Occasionally, Jessa and I find ourselves at our local Wal-Mart browsing their DVD shelves for something to watch. More often than not, we end up looking for something that fits our tastes (sci-fi or fantasy), but looks low budget and like it could be so terrible it’s good (or at least fun to watch). On past excursions, we’ve picked up Red (not to be confused with the big-budget action movie), Hansel and Grettel: Witch Hunters, and Jack the Giant Slayer. A few weeks ago, we picked up Quantum Voyage. The decision to buy this movie began with the fact that it had no Rotten Tomatoes entry… …And then it didn’t have an IMDB entry either… The final kicker was the “Wal-Mart exclusive” sticker – this movie had to be low budget enough for us to enjoy, especially with Dean Cain and Malcolm McDowell in it.
After watching it, Quantum Voyage surprised me. My expectation going in was a weak story with some action schlock, neat special effects, and some sort of sci-fi technobabble about time/space travel. It has a black hole and a space marine with a rail gun on the cover after all. What I got was a few neat special effects (though still cheesy), decent acting, and a strong speculative fiction story (that has nothing to do with space/time travel, spoiler: no space marine nor black hole). As a special bonus, the whole movie was filmed in Colorado, and there were a number of landmarks and buildings that I recognized.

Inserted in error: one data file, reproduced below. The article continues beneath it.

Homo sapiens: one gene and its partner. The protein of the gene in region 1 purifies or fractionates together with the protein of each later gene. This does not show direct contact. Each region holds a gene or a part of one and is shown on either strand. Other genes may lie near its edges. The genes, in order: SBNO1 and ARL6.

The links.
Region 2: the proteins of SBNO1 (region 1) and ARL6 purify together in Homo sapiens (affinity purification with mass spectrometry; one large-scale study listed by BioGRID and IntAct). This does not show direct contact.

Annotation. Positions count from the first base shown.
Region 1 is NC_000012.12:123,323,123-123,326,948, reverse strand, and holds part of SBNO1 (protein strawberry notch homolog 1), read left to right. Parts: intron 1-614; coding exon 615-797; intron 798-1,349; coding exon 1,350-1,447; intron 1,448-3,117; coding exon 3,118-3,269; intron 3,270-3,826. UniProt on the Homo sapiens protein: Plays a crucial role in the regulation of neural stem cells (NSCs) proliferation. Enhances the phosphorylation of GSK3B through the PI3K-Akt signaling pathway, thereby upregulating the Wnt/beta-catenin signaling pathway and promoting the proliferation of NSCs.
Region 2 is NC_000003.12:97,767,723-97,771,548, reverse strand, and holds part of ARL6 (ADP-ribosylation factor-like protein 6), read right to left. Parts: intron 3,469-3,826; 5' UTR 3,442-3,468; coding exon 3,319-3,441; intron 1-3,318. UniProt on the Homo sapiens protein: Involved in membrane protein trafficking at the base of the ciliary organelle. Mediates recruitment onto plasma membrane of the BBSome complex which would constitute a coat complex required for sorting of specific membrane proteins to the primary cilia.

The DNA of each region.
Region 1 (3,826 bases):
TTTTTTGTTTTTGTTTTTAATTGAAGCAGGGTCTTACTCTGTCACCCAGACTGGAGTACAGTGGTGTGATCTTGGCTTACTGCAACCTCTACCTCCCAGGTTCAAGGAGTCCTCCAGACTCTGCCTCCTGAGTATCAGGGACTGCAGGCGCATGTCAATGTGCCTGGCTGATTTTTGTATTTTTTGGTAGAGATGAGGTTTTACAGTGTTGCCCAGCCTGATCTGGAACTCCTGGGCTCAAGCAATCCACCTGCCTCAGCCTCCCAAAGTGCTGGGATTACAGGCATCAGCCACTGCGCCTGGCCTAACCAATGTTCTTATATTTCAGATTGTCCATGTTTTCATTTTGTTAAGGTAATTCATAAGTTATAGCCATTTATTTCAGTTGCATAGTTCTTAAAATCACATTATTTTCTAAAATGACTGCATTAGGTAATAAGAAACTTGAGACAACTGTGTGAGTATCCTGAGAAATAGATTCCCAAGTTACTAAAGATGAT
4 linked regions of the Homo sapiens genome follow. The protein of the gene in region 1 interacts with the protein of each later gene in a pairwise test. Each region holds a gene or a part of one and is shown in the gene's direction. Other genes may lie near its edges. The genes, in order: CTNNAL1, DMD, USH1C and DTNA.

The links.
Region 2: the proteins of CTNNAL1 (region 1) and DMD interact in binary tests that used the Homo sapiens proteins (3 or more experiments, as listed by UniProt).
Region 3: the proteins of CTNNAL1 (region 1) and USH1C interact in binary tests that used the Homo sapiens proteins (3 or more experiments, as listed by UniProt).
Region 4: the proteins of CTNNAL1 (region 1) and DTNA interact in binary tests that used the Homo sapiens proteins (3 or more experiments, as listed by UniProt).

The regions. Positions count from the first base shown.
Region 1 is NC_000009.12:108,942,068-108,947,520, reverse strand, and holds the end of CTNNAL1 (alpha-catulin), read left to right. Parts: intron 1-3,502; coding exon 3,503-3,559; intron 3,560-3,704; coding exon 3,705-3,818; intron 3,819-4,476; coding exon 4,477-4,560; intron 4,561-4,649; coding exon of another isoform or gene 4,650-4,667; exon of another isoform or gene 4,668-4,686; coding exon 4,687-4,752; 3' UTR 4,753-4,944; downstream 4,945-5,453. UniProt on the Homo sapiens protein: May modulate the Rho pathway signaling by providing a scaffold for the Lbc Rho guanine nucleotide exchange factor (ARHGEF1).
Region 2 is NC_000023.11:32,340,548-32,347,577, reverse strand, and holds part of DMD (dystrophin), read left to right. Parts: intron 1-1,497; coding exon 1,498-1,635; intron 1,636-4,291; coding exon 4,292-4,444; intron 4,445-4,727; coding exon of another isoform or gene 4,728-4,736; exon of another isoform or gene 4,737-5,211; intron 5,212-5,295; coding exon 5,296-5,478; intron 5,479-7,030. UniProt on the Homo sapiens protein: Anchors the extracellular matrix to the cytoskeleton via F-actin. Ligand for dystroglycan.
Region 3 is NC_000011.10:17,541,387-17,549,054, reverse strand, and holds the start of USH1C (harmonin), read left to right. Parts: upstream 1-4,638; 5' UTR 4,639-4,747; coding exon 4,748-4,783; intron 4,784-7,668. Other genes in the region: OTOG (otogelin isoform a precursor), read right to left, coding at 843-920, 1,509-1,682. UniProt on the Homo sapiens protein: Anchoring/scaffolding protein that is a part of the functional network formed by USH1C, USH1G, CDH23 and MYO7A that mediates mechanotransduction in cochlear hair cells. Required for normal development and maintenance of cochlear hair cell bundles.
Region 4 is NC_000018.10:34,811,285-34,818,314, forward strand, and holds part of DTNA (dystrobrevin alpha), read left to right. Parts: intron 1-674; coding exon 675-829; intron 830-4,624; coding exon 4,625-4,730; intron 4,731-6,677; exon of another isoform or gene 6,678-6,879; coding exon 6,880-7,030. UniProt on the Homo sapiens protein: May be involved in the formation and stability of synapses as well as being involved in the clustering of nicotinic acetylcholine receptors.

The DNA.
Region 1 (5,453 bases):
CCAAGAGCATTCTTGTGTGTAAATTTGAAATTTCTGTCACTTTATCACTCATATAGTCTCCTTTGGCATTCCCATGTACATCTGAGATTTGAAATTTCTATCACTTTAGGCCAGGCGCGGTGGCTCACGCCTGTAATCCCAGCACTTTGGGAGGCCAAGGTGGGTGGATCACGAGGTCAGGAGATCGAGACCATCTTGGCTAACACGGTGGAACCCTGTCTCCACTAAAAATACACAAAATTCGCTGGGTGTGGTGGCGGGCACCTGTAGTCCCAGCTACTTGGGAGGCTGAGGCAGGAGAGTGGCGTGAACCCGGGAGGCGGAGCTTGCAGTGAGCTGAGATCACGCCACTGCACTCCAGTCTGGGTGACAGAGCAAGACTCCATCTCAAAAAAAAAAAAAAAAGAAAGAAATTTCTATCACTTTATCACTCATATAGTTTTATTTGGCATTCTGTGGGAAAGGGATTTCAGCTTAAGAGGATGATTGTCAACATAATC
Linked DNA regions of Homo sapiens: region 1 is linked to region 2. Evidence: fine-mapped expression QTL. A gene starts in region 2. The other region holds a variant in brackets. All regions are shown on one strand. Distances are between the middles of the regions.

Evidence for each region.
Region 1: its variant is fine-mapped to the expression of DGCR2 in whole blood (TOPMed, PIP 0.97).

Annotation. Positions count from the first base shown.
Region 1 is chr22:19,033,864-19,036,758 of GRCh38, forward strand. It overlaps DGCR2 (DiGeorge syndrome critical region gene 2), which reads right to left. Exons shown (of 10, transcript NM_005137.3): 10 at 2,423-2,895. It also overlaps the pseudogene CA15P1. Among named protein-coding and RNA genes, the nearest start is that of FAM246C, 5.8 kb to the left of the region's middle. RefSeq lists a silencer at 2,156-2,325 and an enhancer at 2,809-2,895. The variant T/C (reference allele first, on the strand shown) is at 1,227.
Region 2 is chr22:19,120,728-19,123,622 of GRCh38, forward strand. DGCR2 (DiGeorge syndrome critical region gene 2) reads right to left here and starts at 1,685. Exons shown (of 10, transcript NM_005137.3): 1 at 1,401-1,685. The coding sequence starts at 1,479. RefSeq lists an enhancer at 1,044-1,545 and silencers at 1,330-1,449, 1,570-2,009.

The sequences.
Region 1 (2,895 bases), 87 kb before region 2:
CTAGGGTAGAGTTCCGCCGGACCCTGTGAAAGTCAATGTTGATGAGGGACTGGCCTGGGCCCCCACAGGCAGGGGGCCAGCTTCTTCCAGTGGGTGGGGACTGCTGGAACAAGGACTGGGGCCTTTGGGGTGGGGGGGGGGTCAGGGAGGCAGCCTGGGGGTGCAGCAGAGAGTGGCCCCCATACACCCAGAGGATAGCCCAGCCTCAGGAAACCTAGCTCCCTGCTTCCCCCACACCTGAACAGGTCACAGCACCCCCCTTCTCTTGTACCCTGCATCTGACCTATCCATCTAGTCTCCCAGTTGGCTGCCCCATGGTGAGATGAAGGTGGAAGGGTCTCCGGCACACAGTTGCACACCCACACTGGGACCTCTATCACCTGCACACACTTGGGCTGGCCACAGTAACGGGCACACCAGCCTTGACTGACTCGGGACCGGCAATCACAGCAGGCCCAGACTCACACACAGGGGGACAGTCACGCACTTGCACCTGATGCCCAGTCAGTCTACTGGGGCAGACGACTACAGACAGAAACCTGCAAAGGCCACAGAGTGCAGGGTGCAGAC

The place where Quantum Voyage fell down was actually in the writing. It may seem odd to have a strong story and weak writing, but that’s how I felt after watching this movie. The message was so strong and compelling that even though things didn’t quite fit together, it still came through. Still, I feel that this film was brave – the writer attempted to pull off a difficult but powerful story, and didn’t quite hit the mark. I contrast this to other movies we’ve watched where the writer tried to go with the safe and easy story, and did well, but made something that was ultimately forgettable.
My main issue with the movie was that, at the end, the story felt incongruous. To describe it as a puzzle with pieces missing isn’t quite right – it’s more like there were pieces missing and pieces that overlapped and were different. This, to some extent, makes sense in the context of the movie – the characters acknowledge “weird things” going on – but there’s a lack of explanation about why things are they way they are. In fact, at one point in the movie, the best explanation I had for the “weird things” was that characters were characters in a manuscript and the writer kept changing things on them mid-scene (a very meta interpretation of events). Unfortunately, the explanation given falls short, and the result is that it feels very jumbled.